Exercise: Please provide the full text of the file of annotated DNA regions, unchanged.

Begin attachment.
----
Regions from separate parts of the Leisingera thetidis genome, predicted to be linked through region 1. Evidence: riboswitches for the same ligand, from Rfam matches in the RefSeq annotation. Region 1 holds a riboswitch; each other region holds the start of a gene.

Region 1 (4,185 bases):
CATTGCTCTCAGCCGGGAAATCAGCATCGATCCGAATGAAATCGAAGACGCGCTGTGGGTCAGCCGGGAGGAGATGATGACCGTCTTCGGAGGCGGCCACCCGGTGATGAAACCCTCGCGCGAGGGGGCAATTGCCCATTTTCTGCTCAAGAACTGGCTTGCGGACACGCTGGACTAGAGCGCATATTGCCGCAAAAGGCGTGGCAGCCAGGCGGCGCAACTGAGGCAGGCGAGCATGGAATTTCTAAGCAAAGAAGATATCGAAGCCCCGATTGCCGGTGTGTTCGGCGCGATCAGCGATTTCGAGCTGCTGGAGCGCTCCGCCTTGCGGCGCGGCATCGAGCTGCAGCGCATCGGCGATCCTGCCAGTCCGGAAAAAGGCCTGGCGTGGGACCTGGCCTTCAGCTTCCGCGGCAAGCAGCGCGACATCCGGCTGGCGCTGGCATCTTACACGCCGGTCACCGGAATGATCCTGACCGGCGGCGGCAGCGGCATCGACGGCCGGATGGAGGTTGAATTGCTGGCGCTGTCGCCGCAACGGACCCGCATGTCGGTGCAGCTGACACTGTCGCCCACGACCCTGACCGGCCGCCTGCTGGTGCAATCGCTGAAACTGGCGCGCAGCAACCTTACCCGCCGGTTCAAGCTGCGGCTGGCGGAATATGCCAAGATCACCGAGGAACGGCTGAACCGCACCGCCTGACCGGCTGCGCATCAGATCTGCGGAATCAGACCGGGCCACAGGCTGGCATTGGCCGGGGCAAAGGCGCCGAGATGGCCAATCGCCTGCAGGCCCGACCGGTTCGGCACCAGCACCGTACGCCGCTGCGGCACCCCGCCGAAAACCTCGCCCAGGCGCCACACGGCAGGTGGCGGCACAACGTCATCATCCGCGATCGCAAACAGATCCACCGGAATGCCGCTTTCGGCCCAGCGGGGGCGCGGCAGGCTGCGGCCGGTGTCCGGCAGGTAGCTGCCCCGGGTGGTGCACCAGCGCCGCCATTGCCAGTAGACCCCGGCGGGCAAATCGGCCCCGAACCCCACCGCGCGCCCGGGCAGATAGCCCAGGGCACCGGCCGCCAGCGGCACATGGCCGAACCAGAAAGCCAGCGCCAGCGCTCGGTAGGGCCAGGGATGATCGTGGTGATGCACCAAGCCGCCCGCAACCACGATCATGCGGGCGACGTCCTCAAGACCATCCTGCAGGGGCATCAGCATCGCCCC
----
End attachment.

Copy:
Regions from separate parts of the Leisingera thetidis genome, predicted to be linked through region 1. Evidence: riboswitches for the same ligand, from Rfam matches in the RefSeq annotation. Region 1 holds a riboswitch; each other region holds the start of a gene.

Region 1 (4,185 bases):
CATTGCTCTCAGCCGGGAAATCAGCATCGATCCGAATGAAATCGAAGACGCGCTGTGGGTCAGCCGGGAGGAGATGATGACCGTCTTCGGAGGCGGCCACCCGGTGATGAAACCCTCGCGCGAGGGGGCAATTGCCCATTTTCTGCTCAAGAACTGGCTTGCGGACACGCTGGACTAGAGCGCATATTGCCGCAAAAGGCGTGGCAGCCAGGCGGCGCAACTGAGGCAGGCGAGCATGGAATTTCTAAGCAAAGAAGATATCGAAGCCCCGATTGCCGGTGTGTTCGGCGCGATCAGCGATTTCGAGCTGCTGGAGCGCTCCGCCTTGCGGCGCGGCATCGAGCTGCAGCGCATCGGCGATCCTGCCAGTCCGGAAAAAGGCCTGGCGTGGGACCTGGCCTTCAGCTTCCGCGGCAAGCAGCGCGACATCCGGCTGGCGCTGGCATCTTACACGCCGGTCACCGGAATGATCCTGACCGGCGGCGGCAGCGGCATCGACGGCCGGATGGAGGTTGAATTGCTGGCGCTGTCGCCGCAACGGACCCGCATGTCGGTGCAGCTGACACTGTCGCCCACGACCCTGACCGGCCGCCTGCTGGTGCAATCGCTGAAACTGGCGCGCAGCAACCTTACCCGCCGGTTCAAGCTGCGGCTGGCGGAATATGCCAAGATCACCGAGGAACGGCTGAACCGCACCGCCTGACCGGCTGCGCATCAGATCTGCGGAATCAGACCGGGCCACAGGCTGGCATTGGCCGGGGCAAAGGCGCCGAGATGGCCAATCGCCTGCAGGCCCGACCGGTTCGGCACCAGCACCGTACGCCGCTGCGGCACCCCGCCGAAAACCTCGCCCAGGCGCCACACGGCAGGTGGCGGCACAACGTCATCATCCGCGATCGCAAACAGATCCACCGGAATGCCGCTTTCGGCCCAGCGGGGGCGCGGCAGGCTGCGGCCGGTGTCCGGCAGGTAGCTGCCCCGGGTGGTGCACCAGCGCCGCCATTGCCAGTAGACCCCGGCGGGCAAATCGGCCCCGAACCCCACCGCGCGCCCGGGCAGATAGCCCAGGGCACCGGCCGCCAGCGGCACATGGCCGAACCAGAAAGCCAGCGCCAGCGCTCGGTAGGGCCAGGGATGATCGTGGTGATGCACCAAGCCGCCCGCAACCACGATCATGCGGGCGACGTCCTCAAGACCATCCTGCAGGGGCATCAGCATCGCCCC